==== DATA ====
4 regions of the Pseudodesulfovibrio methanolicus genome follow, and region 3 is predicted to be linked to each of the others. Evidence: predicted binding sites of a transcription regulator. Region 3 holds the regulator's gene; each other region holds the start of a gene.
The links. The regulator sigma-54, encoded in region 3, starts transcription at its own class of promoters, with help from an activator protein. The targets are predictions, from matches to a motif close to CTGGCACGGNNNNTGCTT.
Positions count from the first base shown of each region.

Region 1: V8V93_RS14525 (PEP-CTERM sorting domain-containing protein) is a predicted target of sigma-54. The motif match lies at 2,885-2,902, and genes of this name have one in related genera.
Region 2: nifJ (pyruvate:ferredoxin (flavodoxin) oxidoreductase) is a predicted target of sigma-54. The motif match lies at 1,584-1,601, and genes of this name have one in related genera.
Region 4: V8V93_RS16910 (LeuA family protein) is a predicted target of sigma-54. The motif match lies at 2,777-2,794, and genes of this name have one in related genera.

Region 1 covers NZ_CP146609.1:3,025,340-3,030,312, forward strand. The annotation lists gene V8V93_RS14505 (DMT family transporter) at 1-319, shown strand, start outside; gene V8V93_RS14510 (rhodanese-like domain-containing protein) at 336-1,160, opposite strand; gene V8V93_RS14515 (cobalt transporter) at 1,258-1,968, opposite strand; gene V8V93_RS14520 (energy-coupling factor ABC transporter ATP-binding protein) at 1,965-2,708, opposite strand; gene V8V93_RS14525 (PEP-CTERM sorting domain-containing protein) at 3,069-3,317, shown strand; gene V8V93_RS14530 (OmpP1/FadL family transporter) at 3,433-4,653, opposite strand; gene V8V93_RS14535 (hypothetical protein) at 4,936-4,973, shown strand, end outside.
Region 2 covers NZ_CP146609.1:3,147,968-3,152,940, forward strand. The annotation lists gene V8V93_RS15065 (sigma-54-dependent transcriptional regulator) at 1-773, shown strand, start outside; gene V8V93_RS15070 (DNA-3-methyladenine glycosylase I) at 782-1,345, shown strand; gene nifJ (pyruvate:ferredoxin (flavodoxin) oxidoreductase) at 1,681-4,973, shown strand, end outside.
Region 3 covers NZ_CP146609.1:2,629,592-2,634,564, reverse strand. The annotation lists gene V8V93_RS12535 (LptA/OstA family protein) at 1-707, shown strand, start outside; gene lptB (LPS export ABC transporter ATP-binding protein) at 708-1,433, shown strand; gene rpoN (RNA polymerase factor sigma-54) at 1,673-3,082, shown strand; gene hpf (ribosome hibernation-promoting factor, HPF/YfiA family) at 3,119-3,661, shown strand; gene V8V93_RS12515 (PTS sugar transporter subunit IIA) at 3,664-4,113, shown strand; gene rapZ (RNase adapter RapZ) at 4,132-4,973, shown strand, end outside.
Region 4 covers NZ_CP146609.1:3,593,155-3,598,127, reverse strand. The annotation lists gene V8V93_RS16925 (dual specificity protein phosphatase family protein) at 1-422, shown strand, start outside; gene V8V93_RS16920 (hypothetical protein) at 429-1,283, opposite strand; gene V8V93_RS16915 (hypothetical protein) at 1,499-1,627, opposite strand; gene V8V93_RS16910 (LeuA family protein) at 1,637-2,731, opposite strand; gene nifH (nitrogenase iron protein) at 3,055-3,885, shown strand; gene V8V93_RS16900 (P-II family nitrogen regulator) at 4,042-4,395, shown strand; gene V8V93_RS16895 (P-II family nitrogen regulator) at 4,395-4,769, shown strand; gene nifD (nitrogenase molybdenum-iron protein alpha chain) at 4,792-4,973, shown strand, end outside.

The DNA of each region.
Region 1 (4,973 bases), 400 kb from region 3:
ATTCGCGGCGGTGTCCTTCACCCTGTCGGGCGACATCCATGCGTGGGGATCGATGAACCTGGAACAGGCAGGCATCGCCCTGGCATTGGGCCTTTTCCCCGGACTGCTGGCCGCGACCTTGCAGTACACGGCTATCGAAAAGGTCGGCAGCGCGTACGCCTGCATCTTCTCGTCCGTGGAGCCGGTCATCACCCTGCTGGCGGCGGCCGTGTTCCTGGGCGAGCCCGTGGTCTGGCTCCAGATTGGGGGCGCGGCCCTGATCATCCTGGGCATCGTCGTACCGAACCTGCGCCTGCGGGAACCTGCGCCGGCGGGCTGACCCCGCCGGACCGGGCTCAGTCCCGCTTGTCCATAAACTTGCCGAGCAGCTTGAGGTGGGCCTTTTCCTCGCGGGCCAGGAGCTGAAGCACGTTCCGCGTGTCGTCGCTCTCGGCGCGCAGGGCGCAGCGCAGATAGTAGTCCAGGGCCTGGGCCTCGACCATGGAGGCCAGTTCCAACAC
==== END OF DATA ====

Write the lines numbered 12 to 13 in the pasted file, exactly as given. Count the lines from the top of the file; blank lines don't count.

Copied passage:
Region 1 (4,973 bases), 400 kb from region 3:
ATTCGCGGCGGTGTCCTTCACCCTGTCGGGCGACATCCATGCGTGGGGATCGATGAACCTGGAACAGGCAGGCATCGCCCTGGCATTGGGCCTTTTCCCCGGACTGCTGGCCGCGACCTTGCAGTACACGGCTATCGAAAAGGTCGGCAGCGCGTACGCCTGCATCTTCTCGTCCGTGGAGCCGGTCATCACCCTGCTGGCGGCGGCCGTGTTCCTGGGCGAGCCCGTGGTCTGGCTCCAGATTGGGGGCGCGGCCCTGATCATCCTGGGCATCGTCGTACCGAACCTGCGCCTGCGGGAACCTGCGCCGGCGGGCTGACCCCGCCGGACCGGGCTCAGTCCCGCTTGTCCATAAACTTGCCGAGCAGCTTGAGGTGGGCCTTTTCCTCGCGGGCCAGGAGCTGAAGCACGTTCCGCGTGTCGTCGCTCTCGGCGCGCAGGGCGCAGCGCAGATAGTAGTCCAGGGCCTGGGCCTCGACCATGGAGGCCAGTTCCAACAC